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The film appears to celebrate the fearlessness and tenacity of the all-female military unit, but some history buffs weren’t too pleased with the way the movie’s director Gina Prince-Bythewood, downplayed the Dahomey’s involvement in the Atlantic Slave Trade. Throughout the 17th and 18th centuries, the Dahomey and their all-female military regiment became notorious for capturing and selling African slaves to Europeans. Between 1851 and 1852, the British imposed a naval blockade on the ports of Dahomey forcing the tribe to end the exportation of slaves from their bases.


Some social media users urged viewers to “boycott” The Woman King


Another user accused Hollywood of “glorifying and whitewashing” the “truth” of African slaves being traded into slavery.


Other users argued that the film did touch on the Dahomey’s involvement in the slave trade. In fact, some folks on social media said that the difficult history played a large part in the film’s storyline. Critical race theory scholar Kimberlé Crenshaw urged fans to go see the film before boycotting the movie.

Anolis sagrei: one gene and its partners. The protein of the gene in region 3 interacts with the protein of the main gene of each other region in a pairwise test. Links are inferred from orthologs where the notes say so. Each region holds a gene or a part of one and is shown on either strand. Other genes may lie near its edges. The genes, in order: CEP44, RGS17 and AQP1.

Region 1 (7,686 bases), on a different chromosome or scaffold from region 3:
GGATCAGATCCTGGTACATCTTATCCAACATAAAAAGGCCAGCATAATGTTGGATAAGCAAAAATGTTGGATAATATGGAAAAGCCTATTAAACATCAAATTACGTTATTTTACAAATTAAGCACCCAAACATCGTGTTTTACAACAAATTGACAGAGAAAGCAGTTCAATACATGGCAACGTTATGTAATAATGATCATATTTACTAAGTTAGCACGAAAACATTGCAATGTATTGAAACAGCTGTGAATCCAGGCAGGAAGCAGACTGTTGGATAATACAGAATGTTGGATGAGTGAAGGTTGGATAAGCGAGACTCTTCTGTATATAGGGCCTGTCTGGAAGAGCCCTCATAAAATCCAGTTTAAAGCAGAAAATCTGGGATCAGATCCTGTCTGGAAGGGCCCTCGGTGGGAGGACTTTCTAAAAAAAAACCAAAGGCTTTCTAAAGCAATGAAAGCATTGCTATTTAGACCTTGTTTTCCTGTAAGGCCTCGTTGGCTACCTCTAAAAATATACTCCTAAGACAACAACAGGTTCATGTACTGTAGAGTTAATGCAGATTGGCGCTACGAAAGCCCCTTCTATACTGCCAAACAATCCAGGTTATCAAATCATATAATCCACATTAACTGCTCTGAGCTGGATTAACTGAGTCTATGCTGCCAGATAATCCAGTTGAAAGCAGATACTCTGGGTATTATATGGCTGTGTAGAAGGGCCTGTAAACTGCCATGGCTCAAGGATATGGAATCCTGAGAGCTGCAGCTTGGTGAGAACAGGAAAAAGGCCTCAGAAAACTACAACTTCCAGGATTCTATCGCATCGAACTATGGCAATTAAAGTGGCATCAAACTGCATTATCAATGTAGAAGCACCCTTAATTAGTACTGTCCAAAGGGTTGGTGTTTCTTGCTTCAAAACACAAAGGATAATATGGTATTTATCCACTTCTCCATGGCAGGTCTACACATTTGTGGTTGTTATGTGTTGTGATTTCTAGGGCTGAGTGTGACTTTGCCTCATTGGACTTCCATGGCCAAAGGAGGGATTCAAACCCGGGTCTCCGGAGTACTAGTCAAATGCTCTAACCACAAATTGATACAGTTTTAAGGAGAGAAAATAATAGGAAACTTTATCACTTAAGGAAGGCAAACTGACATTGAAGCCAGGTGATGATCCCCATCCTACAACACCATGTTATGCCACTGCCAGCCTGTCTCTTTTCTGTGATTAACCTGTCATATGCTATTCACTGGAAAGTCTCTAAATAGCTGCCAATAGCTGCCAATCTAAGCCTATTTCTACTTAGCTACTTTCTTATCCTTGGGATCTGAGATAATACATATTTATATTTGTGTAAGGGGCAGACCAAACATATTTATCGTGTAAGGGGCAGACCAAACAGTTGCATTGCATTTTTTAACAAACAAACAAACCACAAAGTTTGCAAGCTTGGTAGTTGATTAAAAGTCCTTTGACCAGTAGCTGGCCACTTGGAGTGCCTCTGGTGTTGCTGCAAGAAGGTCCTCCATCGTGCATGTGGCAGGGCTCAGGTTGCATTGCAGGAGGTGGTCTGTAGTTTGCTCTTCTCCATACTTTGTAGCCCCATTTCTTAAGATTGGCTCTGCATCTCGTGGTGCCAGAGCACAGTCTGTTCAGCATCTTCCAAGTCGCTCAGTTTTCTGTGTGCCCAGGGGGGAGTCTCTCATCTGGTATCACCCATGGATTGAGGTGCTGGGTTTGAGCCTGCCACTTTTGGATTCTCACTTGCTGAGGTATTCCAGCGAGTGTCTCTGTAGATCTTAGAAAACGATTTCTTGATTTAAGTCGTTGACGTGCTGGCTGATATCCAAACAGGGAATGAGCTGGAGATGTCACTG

“Yes I sure did go see The Woman King for the third time this week! Yes it is that good!! Yes, it awakens our thirst for new storytelling. Yes it raises timeless questions about intra- African complicity. And yes these performances are breathtaking. See it. And then we talk,” the civil rights activist tweeted.

Eventually, after the backlash took the internet by storm, the film’s director Gina Prince-Bythewood quickly addressed the criticism. 

“I learned early on you cannot win an argument on Twitter,” Prince-Bythewood explained during an interview with IndieWire. “And I know all of that is going to go away once they see the film. There’s an assumption we’re not dealing with it and we are dealing with it. So I have to live in that confidence. They’re going to see the film and they’re going to see it.”

Despite the negative reviews, The Woman King opened on Friday with a bang, according to The Hollywood Reporter. The film dominated box offices across the U.S., pulling in $19 million after earning “a coveted A+ CinemaScore from audiences,” the publication noted.

Have you seen The Woman King? What did you think of the film? Tell us down below!


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